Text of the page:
Increasing the Resilience and Resistance of Climate-Vulnerable Species and Ecosystems

Science Center Objects

This project has two phases: Phase I: Determining causes of vulnerability The NE CASC has as part of its mission to conduct stakeholder-driven research to understand climate Impacts on freshwater resources and land-use change as well as ecosystem vulnerability and species response to climate variability and change. In the face of increasing temperatures, shifting precipitation patterns, and ...

This project has two phases:



Phase I: Determining causes of vulnerability

The NE CASC has as part of its mission to conduct stakeholder-driven research to understand climate Impacts on freshwater resources and land-use change as well as ecosystem vulnerability and species response to climate variability and change.  In the face of increasing temperatures, shifting precipitation patterns, and large uncertainty, natural resource managers need to assess vulnerability of species in order to develop adaptation options and conservation strategies. This research is evaluating how shifting climate is directly and indirectly affecting mammal populations in the northeasten U.S.  We use a variety of methods to do this, including long-term data, field surveys, elevational transects, camera trapping, live trapping, radio telemetery, genetic analysis, and isotope analysis, as well as literature syntheses and project screening tools. The goal is to understand how current community dynamics may be altered given predicted changes in climate and habitat to inform conservation and management in the region.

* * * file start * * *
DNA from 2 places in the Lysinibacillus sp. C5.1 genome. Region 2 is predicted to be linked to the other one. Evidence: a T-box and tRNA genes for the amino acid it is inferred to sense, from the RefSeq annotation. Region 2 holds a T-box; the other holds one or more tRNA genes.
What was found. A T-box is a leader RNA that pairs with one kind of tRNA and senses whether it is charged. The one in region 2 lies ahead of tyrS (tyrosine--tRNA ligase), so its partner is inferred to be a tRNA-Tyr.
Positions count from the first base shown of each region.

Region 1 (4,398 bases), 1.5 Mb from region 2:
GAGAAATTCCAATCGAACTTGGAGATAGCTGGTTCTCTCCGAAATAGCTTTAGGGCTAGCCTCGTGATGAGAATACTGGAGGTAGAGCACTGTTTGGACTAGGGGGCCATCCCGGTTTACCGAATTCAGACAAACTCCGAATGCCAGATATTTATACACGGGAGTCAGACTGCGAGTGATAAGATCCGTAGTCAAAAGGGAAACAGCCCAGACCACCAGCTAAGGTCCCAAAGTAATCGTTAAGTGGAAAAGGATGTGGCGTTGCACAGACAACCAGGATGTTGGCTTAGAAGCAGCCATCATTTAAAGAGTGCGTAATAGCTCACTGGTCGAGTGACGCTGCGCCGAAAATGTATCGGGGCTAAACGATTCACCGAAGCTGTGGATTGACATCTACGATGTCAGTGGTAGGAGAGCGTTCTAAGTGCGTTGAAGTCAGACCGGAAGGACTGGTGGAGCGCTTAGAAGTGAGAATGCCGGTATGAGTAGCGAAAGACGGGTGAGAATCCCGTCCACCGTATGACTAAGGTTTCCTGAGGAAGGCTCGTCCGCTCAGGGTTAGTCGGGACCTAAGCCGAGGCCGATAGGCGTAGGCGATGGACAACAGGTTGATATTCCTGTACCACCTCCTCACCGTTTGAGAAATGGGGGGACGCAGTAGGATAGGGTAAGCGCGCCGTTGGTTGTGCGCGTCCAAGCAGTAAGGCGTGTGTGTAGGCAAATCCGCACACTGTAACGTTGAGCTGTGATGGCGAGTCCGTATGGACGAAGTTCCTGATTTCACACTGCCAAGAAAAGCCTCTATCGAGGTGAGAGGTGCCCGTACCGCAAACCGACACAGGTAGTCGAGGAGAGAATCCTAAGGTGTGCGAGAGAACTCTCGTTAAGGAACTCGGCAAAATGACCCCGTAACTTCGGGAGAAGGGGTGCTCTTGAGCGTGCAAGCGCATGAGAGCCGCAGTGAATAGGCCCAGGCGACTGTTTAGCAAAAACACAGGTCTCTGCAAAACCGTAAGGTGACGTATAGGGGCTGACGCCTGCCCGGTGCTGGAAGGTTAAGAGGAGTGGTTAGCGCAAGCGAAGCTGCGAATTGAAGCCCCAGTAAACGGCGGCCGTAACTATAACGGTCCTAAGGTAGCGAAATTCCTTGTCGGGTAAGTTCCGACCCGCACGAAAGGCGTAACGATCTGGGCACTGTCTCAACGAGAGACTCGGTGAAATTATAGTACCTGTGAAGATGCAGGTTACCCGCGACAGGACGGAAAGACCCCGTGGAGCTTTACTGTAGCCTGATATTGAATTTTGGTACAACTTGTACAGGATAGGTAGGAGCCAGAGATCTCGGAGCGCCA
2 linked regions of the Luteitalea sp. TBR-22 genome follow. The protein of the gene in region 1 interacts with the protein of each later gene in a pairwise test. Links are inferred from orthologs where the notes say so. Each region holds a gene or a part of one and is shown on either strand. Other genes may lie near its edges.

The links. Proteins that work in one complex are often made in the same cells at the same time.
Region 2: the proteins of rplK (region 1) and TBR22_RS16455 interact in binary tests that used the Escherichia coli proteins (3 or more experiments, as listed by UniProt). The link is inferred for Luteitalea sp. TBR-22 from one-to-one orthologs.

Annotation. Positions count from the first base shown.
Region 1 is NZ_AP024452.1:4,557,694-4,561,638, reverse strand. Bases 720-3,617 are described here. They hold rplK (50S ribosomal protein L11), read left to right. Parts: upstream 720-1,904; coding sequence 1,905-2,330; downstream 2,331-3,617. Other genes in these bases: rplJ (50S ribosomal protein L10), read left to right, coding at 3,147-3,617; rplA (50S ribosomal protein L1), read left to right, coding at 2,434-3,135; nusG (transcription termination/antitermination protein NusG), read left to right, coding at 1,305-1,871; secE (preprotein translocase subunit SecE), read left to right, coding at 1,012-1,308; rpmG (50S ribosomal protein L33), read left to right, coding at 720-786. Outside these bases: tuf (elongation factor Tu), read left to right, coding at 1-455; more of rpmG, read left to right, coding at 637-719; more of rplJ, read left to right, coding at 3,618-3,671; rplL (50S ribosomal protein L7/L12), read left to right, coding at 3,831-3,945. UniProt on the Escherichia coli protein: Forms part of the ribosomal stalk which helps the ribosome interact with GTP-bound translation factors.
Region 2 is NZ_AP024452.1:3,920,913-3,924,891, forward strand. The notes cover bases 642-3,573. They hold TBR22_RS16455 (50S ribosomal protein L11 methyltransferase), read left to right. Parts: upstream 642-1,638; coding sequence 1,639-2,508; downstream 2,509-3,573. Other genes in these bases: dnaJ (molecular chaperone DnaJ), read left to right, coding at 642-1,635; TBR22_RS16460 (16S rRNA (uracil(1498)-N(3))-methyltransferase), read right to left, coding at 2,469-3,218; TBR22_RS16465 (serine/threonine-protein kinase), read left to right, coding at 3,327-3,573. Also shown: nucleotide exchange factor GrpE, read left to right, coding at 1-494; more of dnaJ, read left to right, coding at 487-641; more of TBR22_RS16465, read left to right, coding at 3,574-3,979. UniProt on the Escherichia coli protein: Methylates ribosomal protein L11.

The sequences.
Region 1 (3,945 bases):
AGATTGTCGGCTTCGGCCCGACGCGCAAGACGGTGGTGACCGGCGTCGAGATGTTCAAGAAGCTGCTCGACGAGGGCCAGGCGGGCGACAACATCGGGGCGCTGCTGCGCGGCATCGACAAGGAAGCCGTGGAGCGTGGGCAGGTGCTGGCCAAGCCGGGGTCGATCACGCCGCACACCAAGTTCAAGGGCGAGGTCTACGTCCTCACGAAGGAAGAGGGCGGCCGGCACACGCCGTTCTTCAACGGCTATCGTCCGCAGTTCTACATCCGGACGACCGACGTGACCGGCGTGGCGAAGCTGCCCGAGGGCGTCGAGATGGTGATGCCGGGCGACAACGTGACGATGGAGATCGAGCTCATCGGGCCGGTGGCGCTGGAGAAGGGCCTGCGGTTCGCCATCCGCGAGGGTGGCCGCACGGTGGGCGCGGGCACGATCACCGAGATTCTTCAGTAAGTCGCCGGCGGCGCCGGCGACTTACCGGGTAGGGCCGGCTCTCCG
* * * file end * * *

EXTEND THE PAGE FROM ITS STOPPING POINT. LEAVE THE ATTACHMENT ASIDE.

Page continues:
Phase II:  Adaptation through resilience and resistance

This project supports collaborations between the NE CASC and the Northern Research Station of the U.S. Forest Service to increase the resilience and resistance of climate-vulnerable species and ecosystems. The project will reveal how mammal distributions are shifting in northern forest landscapes and investigate how climate change adaptation strategies, including conserving climate change refugia, could benefit forests, wildlife, and northeastern economies.  After documenting changes in mammal distribution in northern forest landscapes associated with climate variation to help fill a critical data gap and help to inform regional models (Phase I), we will:  

  • Investigate and compare climate change adaptation strategies in order to improve management of climate-vulnerable forests and their dependent wildlife in the face of climate change.
  • Make recommendations for conserving climate change refugia, areas buffered from climate change that enable persistence of species of conservation concern or economic benefit.